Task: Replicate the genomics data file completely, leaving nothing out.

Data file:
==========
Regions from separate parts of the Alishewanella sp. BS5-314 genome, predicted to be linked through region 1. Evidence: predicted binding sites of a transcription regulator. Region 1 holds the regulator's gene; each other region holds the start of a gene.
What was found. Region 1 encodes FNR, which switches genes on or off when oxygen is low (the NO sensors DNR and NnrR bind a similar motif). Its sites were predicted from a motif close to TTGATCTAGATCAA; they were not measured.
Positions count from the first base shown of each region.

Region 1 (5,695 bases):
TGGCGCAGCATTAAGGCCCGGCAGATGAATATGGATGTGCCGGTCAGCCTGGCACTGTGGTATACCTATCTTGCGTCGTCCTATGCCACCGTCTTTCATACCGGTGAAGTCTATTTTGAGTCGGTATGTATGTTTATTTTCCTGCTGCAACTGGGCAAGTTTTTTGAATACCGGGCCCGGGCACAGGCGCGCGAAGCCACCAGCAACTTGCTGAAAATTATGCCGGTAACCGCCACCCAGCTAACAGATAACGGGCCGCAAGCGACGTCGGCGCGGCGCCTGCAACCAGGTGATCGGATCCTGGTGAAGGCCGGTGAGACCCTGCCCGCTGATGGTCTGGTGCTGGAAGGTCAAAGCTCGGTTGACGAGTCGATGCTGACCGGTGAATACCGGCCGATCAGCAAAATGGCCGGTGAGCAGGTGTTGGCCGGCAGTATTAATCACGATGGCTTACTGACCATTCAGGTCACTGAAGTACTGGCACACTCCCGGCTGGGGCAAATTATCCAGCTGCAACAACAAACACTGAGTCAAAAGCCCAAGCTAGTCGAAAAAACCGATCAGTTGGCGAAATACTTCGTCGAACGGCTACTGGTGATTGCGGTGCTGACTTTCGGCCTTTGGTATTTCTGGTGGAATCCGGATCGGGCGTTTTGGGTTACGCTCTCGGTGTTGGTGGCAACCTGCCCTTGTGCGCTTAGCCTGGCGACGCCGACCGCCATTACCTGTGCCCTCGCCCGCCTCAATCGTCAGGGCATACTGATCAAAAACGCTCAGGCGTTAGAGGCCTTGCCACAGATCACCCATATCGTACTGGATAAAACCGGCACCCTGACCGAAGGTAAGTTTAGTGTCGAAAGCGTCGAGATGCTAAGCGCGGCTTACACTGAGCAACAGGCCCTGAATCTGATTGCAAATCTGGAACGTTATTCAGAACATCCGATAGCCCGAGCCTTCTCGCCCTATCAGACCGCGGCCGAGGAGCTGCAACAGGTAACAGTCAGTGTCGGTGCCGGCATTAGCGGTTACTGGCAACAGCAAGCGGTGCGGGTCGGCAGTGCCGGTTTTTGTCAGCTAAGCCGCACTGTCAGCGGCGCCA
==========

Regions from separate parts of the Alishewanella sp. BS5-314 genome, predicted to be linked through region 1. Evidence: predicted binding sites of a transcription regulator. Region 1 holds the regulator's gene; each other region holds the start of a gene.
What was found. Region 1 encodes FNR, which switches genes on or off when oxygen is low (the NO sensors DNR and NnrR bind a similar motif). Its sites were predicted from a motif close to TTGATCTAGATCAA; they were not measured.
Positions count from the first base shown of each region.

Region 1 (5,695 bases):
TGGCGCAGCATTAAGGCCCGGCAGATGAATATGGATGTGCCGGTCAGCCTGGCACTGTGGTATACCTATCTTGCGTCGTCCTATGCCACCGTCTTTCATACCGGTGAAGTCTATTTTGAGTCGGTATGTATGTTTATTTTCCTGCTGCAACTGGGCAAGTTTTTTGAATACCGGGCCCGGGCACAGGCGCGCGAAGCCACCAGCAACTTGCTGAAAATTATGCCGGTAACCGCCACCCAGCTAACAGATAACGGGCCGCAAGCGACGTCGGCGCGGCGCCTGCAACCAGGTGATCGGATCCTGGTGAAGGCCGGTGAGACCCTGCCCGCTGATGGTCTGGTGCTGGAAGGTCAAAGCTCGGTTGACGAGTCGATGCTGACCGGTGAATACCGGCCGATCAGCAAAATGGCCGGTGAGCAGGTGTTGGCCGGCAGTATTAATCACGATGGCTTACTGACCATTCAGGTCACTGAAGTACTGGCACACTCCCGGCTGGGGCAAATTATCCAGCTGCAACAACAAACACTGAGTCAAAAGCCCAAGCTAGTCGAAAAAACCGATCAGTTGGCGAAATACTTCGTCGAACGGCTACTGGTGATTGCGGTGCTGACTTTCGGCCTTTGGTATTTCTGGTGGAATCCGGATCGGGCGTTTTGGGTTACGCTCTCGGTGTTGGTGGCAACCTGCCCTTGTGCGCTTAGCCTGGCGACGCCGACCGCCATTACCTGTGCCCTCGCCCGCCTCAATCGTCAGGGCATACTGATCAAAAACGCTCAGGCGTTAGAGGCCTTGCCACAGATCACCCATATCGTACTGGATAAAACCGGCACCCTGACCGAAGGTAAGTTTAGTGTCGAAAGCGTCGAGATGCTAAGCGCGGCTTACACTGAGCAACAGGCCCTGAATCTGATTGCAAATCTGGAACGTTATTCAGAACATCCGATAGCCCGAGCCTTCTCGCCCTATCAGACCGCGGCCGAGGAGCTGCAACAGGTAACAGTCAGTGTCGGTGCCGGCATTAGCGGTTACTGGCAACAGCAAGCGGTGCGGGTCGGCAGTGCCGGTTTTTGTCAGCTAAGCCGCACTGTCAGCGGCGCCA